Beta-carotene supplementation for patients with low baseline levels and decreased risks of total and prostate cancer

Harvard University, Cambridge, Massachusetts, United States
Cancer (Impact Factor: 4.89). 11/1999; 86(9):1783-1792. DOI: 10.1002/(SICI)1097-0142(19991101)86:93.0.CO;2-N


The Physicians' Health Study was a randomized, double-blind, placebo-controlled trial using a 2x2 factorial design including supplementation with beta-carotene (50 mg every other day) in the primary prevention of cancer among 22,071 U.S. male physicians ages 40-84 years at randomization. Before randomization, the authors collected baseline blood specimens to determine whether any benefit was greater among or confined to those with low baseline levels of beta-carotene.
Baseline blood samples were collected from 14,916 participants. These samples were assayed, according to a nested case-control design, from 1439 men subsequently diagnosed with cancer over 12 years of follow-up (631 with prostate carcinoma) and 2204 controls matched by age and smoking habits.
Men in the lowest quartile for plasma beta-carotene at baseline had a marginally significant (P = 0.07) increased risk of cancer compared with those in the highest quartile (relative risk [RR] = 1.30, 95% confidence interval [CI], 0.98-1.74). Men in the lowest quartile assigned at random to beta-carotene supplementation had a possible but nonsignificant decrease in overall cancer risk (RR = 0.83, 95% CI, 0.63-1.09) compared with those assigned to placebo. This was primarily due to a significant reduction in the risk of prostate carcinoma (RR = 0.68, 95% CI, 0. 46-0.99) in this group. After the first 2 years of follow-up were excluded, the results were virtually unchanged.
These prespecified subgroup analyses appeared to support the idea that beta-carotene supplementation may reduce risk of prostate carcinoma among those with low baseline levels. Further follow-up of this population will help determine whether these findings are valid.

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    ABSTRACT: Purpose: Clinical-based hypotheses concerning the consequences of antioxidant uses concurrent with cancer therapeutic interventions range from beneficial to indetermi- nate to harmful outcomes. Available scientific validity in support of these speculations needs to be examined to clari- fy the role of antioxidant agents in cancer therapeutic man- agement. Methods: We reviewed scientific and clinical findings addressing the basis for the primary hypotheses in this area, and identified recent results on antioxidant uses in cancer therapy that help define clinical management issues. Results: Many hypotheses of speculated harm suffer from absent formal clinical trials evaluation. Other hypotheses are dependent on models of free-radical reduc- tion which are no longer informed models. Available but limited published data are generally not supportive of harm- ful outcomes, while other data indicate possibly positive adjunctive therapeutic support. Conclusion: Hypotheses that antioxidants' inhibition of free-radical activity may negate cytotoxic properties of some cancer therapies have been dependent on naive and inaccu- rate assumptions. The available data suggest a rational basis for the continued use of selected antioxidant agents as thera- peutic adjuncts in cancer therapy, with such use also offering a potential to abrogate the carcinogenic process and muta- tion-driven drug resistance, but convincing data and wide- spread acceptance of such a role is dependent on additional, appropriately relevant trials.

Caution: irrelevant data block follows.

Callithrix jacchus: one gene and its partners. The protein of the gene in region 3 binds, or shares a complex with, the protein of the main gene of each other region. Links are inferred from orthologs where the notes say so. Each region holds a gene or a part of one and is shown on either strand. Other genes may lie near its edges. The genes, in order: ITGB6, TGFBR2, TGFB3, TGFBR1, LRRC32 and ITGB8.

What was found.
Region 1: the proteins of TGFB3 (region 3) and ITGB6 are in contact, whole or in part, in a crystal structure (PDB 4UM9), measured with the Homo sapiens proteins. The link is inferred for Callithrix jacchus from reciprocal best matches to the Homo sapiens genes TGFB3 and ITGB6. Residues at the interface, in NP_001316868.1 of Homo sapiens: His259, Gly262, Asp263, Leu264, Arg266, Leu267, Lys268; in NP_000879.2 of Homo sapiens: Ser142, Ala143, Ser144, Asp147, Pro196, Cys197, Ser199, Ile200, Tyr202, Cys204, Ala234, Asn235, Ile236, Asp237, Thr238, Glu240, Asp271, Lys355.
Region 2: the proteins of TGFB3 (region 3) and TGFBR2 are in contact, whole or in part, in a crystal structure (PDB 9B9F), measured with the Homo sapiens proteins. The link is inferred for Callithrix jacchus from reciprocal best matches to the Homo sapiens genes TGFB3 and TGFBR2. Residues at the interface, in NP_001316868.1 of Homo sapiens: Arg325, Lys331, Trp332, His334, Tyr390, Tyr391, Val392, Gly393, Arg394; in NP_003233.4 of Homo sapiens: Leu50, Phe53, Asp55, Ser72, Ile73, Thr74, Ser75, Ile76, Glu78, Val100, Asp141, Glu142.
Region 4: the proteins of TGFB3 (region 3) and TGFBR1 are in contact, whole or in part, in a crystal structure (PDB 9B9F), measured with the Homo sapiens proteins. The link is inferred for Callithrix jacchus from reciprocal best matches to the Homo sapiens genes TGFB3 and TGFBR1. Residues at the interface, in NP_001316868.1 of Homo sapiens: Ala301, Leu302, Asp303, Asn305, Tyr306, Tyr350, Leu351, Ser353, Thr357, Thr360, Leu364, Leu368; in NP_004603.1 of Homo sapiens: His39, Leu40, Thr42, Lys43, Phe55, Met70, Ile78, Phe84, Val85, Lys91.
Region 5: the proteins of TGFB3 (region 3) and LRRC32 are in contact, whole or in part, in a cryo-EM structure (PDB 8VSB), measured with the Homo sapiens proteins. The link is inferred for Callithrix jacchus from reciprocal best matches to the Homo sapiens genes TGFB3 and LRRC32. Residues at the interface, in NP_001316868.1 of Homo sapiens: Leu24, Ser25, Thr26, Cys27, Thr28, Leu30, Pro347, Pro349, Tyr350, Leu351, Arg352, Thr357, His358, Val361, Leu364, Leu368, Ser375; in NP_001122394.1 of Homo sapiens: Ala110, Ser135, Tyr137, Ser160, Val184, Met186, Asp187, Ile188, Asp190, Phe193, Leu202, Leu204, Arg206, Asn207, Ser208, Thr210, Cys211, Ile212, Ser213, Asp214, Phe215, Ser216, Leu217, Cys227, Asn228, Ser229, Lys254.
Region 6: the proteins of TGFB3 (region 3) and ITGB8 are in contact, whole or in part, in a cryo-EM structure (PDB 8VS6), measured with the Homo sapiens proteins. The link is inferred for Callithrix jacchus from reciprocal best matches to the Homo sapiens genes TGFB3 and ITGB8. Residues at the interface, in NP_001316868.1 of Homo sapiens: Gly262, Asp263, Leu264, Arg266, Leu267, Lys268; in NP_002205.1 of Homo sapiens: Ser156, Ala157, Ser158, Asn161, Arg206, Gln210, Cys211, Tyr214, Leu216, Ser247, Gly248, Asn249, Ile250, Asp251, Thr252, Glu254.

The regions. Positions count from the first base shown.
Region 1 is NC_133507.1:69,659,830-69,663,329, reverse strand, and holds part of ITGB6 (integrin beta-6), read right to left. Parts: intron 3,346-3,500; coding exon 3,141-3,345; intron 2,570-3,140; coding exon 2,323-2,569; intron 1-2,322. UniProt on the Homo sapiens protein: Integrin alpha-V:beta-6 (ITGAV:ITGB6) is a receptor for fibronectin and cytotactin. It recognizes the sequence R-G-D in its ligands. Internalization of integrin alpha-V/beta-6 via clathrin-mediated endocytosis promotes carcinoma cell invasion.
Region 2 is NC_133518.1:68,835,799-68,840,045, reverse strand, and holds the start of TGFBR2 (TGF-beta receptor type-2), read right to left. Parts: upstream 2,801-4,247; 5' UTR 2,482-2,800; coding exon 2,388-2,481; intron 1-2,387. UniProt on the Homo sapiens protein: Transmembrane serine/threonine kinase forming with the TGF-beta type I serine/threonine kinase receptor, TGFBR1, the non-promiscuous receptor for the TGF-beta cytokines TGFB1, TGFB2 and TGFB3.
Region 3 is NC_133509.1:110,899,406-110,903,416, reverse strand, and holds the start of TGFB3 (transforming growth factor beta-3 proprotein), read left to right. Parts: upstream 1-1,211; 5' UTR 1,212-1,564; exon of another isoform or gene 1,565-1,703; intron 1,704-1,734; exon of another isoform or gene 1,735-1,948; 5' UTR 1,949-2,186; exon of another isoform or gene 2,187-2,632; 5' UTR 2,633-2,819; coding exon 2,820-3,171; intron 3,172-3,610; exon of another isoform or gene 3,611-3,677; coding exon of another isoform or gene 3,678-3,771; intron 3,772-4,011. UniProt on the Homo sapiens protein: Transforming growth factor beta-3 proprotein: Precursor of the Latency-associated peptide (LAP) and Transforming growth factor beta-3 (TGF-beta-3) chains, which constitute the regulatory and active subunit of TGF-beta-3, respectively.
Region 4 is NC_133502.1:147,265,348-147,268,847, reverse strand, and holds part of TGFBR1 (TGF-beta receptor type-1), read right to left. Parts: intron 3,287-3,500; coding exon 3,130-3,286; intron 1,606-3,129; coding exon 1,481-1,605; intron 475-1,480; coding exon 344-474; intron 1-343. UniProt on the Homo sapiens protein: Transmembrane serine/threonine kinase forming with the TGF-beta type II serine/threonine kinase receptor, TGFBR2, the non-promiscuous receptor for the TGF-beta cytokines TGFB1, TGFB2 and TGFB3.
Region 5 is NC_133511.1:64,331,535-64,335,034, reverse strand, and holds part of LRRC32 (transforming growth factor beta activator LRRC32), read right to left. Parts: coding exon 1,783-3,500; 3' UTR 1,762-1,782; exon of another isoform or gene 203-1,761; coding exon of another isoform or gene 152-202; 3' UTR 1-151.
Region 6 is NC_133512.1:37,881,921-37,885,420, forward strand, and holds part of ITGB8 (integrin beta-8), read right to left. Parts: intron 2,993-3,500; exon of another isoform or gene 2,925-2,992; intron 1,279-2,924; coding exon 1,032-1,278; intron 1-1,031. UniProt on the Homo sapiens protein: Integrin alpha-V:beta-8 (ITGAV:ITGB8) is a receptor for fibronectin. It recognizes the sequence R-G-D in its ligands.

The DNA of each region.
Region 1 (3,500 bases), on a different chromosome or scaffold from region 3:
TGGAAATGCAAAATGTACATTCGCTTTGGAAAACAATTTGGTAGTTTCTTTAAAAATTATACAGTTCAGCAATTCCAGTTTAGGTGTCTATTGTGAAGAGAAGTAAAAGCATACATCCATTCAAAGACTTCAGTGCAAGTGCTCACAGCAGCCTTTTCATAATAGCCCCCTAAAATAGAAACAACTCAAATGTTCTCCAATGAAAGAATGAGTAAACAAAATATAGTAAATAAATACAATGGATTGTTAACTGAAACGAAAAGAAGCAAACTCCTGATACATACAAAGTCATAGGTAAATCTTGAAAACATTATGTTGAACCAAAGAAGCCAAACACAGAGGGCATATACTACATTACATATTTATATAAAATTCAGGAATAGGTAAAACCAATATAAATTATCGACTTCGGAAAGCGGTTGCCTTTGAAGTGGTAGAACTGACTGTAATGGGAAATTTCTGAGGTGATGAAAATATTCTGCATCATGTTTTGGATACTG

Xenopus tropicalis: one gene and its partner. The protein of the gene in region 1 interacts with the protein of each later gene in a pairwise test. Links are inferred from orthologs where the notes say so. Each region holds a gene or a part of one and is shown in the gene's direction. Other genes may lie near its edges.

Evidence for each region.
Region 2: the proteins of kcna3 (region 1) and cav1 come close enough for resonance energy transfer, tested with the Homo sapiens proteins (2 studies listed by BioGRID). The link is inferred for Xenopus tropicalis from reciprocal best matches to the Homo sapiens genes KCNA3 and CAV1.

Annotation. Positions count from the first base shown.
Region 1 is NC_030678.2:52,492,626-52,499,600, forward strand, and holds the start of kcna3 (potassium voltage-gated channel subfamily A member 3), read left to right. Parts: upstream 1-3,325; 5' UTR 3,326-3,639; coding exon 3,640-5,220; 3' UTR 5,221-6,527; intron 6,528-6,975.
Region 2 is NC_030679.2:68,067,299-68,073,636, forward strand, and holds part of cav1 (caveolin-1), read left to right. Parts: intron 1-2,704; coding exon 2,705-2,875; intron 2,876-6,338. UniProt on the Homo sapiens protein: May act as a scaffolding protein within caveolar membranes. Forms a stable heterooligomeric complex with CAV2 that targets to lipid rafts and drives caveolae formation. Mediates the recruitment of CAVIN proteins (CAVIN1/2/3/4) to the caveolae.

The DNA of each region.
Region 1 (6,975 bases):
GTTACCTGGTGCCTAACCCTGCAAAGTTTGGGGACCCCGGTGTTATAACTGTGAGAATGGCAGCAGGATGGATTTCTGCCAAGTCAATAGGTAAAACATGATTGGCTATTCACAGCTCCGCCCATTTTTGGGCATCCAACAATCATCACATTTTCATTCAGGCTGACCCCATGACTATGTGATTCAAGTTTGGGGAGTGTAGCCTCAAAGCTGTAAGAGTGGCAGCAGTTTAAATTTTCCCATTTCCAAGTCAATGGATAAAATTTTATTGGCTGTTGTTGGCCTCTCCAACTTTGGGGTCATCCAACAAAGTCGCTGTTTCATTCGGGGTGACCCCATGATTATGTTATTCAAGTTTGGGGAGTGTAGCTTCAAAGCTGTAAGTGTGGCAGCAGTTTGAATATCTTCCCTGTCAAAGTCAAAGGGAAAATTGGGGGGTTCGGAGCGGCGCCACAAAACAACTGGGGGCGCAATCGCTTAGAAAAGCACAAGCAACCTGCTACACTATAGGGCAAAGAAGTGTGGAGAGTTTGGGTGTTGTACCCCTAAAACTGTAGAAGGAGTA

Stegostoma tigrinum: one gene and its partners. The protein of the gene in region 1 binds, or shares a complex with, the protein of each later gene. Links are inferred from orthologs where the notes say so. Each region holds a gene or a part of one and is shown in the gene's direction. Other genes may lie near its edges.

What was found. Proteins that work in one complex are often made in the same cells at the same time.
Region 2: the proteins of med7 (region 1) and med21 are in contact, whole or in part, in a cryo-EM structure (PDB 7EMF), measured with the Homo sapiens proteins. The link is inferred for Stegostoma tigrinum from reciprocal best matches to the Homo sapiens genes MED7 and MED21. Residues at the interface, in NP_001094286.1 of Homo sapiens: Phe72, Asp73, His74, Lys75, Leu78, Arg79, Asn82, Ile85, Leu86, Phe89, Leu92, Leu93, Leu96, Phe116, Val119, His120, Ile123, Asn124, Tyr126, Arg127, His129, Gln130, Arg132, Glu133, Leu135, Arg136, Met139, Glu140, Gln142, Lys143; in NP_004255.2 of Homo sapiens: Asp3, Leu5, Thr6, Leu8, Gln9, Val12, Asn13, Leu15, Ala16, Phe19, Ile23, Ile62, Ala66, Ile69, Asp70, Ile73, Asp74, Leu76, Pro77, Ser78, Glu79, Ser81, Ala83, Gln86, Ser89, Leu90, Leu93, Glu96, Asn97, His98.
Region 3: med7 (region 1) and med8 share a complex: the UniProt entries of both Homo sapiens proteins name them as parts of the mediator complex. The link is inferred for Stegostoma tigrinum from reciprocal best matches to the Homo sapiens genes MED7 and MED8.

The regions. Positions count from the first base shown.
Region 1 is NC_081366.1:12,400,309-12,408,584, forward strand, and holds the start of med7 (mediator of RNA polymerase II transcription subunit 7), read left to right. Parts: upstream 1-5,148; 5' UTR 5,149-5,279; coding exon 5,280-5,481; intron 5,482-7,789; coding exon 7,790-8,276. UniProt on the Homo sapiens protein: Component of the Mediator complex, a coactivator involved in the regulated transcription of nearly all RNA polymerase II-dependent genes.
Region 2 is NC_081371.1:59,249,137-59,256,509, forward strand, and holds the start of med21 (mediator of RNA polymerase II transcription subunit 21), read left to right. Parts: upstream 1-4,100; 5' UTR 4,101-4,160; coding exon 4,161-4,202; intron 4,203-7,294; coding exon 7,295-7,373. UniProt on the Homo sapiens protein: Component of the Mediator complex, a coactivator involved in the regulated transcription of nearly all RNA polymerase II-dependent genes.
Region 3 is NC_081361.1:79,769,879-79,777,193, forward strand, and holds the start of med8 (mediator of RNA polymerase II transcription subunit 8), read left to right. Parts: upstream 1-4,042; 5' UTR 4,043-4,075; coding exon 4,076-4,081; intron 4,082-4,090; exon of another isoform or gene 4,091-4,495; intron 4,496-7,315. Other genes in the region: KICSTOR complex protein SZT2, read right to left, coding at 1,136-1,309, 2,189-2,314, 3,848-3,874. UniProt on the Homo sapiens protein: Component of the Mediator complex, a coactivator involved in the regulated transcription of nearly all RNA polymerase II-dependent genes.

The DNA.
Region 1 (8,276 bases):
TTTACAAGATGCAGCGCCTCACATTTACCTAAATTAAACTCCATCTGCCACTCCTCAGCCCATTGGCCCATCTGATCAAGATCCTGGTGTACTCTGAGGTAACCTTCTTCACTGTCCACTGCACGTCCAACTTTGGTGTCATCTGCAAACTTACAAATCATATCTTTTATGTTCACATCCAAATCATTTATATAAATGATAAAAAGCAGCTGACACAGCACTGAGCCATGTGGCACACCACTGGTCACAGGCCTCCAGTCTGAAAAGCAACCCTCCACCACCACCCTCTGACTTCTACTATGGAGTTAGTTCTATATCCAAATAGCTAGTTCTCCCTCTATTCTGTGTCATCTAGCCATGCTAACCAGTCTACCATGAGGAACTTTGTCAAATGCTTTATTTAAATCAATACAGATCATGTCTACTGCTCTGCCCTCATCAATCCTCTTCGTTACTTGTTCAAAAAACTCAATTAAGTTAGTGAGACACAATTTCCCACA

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    ABSTRACT: In dieser Arbeit wurde der Gehalt der 6 Hauptcarotinoide (Lutein, Zeaxanthin,ß-Cryptoxanthin, Lycopin, a- und ß-Carotin) im Blutserum von 115 Frauen und 45 Männern verschiedener Altersgruppen in Deutschland bestimmt. Das gefundene Serumcarotinoidprofil korreliert gut mit den Ergebnissen in Studien anderer Staaten mit westlichem Lebensstil (Spanien, Italien, England und USA). Signifikante geschlechtsspezifische Unterschiede werden im Serumgehalt der provitamin-A-aktiven Carotinoide ß-Carotin und ß-Cryptoxanthin gefunden. Ein möglicher Erklärungsansatz ist, daß Männer ß-Carotin bzw. ß-Cryptoxanthin schneller zu Retinol metabolisieren, da bei Männern signifikant höhere Retinolserumwerte gefunden wurden. Der Carotinoidserumgehalt der übrigen Carotinoide, einschließlich der Unterschiede in den Altersgruppen, spiegelt vermutlich im wesentlichen Ernährungsgewohnheiten wider. Die im Hautfibroblastenmodell getesteten Carotinoide, Lutein, Lycopin und ß-Carotin,zeigen eine ähnliche Konzentrationsabhängigkeit der UV-induzierten TBARS-Bildung.Charakterisiert werden diese Kurven durch eine optimale Schutzkonzentration, einen Konzentrationsbereich, in dem eine Schutzwirkung erreicht wird, und eine maximale Schutzwirkung. Unterschiede in der Konzentrationsabhängigkeit der verschiedenen Carotinoide zeigen sich vor allem in optimalen Schutzkonzentration und der Größe des Konzentrationsbereichs, in dem eine Schutzwirkung erreicht wird. Lycopin zeigt seine maximale Schutzwirkung bei einer Konzentration, die 6 bzw. 8 fach niedriger ist als bei Lutein bzw. ß-Carotin. ß-Carotin zeigt von den getesteten Carotinoiden den größten Konzentrationsbereich, in dem eine Schutzwirkung erreicht wird. Alle drei getesteten Carotinoide, sowie zwei der vier untersuchten Carotinoidmischungen, zeigten eine maximale Schutzwirkung von etwa 40-50% bei optimaler Schutzkonzentration. In der vorliegenden Arbeit wurde in einer Interventionsstudie 10 Wochen mit Tomatenmark supplementiert. Dabei wurde eine signifikante Verminderung der Erythemintensität (Hautrötung) um 40%, 24 h nach UV-Bestrahlung mit der 1,25 fachen individuellen Minimalen Erythemdosis (MED), beobachtet. Von besonderer Bedeutung ist, daß ein systemischer Schutz vor UV-induzierten Hautschäden (Erythem) durch ein frei verfügbares Lebensmittel (Tomatenmark) nachgewiesen wurde. In einer weiteren Interventionsstudie zeigte sich nach 12 Wochen Supplementierung mit ß-Carotin ebenfalls eine Verminderung des Erythems der Probanden um ca. 40% 24 h nach UV-Bestrahlung mit der 1,6 fachen individuellen MED. Bei Probanden, die mit einer Carotinoidkombination aus Lutein, Lycopin und ß-Carotin supplementiert wurden, konnte aufgrund von Veränderungen des Farbtons der Haut bei 5 der 12 Probanden keine endgültige Aussage über eine mögliche Schutzwirkung getroffen werden. UV light is damaging to tissues due to interactions with important biomolecules or related to the induction of reactions resulting in the formation of reactive oxygen and/or nitrogen species. Those reactive intermediates may chemically modify DNA, proteins, lipids or carbohydrates, thus initiating or triggering pathological processes. Diseases related to light-exposure include for example skin cancer, skin erythema formation as well as ophthalmological disorders like cataract and age-related macular degeneration. There is increasing evidence that dietary antioxidants such as carotenoids, may protect against photooxidative reactions and thus play a role in the prevention of diseases related to photooxidative stress. Carotenoids are lipophilic micronutrients which are ingested with fruit and vegetables and are found in human blood and tissues including the skin. Three studies which investigate the influence of carotenoids on harmful effects of UV-light on skin are reported here. The first study was to investigate whether intervention with a natural dietary source rich in lycopene (tomato paste) protects against UV-induced erythema in humans. Erythema was induced by illumination of dorsal skin with a solar simulator at the beginning of the study, after 4 weeks and after 10 weeks. Intensity of erythema was measured by chromatometry 24 h after irradiation. Carotenoid serum levels were followed by HPLC at the time points of erythema induction. At week 10, dorsal erythema formation was significantly lower by 40% in the group that consumed tomato paste as compared to controls (p = 0.02; Wilcoxon-Mann-Whitney-test). The data demonstrate that it is feasible to achieve protection against UV-light-induced erythema by ingestion of carotenoids with diet. The influence of the lutein, lycopene and b-carotene on UV-induced lipid peroxidation was examined in the second study. Fibroblasts were loaded with carotenoids via liposomes and were exposed to UV light (0.8 mW; l = 295 to 325 nm) for 20 min. After 1 hr of incubation at 37 °C, cellular protein and TBARS (thiobarbituric acid reactive substances) content was determined. b-Carotene, lycopene and lutein lowered UV-induced TBARS formation to a level of about 45% of control. The amount of carotenoid needed for optimal protection was 0.4, 0.05 and 0.29 nmol/mg protein for b-carotene, lycopene and lutein, respectively. At high levels all tested carotenoids exhibited prooxidant effects. The differences of antioxidant properties related to the concentration of the carotenoids tested here might be due to different orientations in cellular membranes and related to their polarity of the different compounds. The last study was to measure the status of the six major carotenoids (b-carotene, a-carotene, lycopene, b-cryptoxanthin, lutein, zeaxanthin) in blood serum of healthy German volunteers (115 w/ 45 m) of different age by means of HPLC. The profiles of carotenoids in our subjects were consistent with profiles determined in studies in other western countries. Significant sex-related differences were found for concentrations of the provitamin A active carotenoids b-carotene and b-cryptoxanthin. Age-related differences in carotenoid serum profile of our subjects are likely to reflect differences in dietary habits between older and younger subjects. Significant correlations between carotenoid concentrations of lutein and zeaxanthin, lutein and a-carotene as well as between b-carotene and b-cryptoxanthin were found.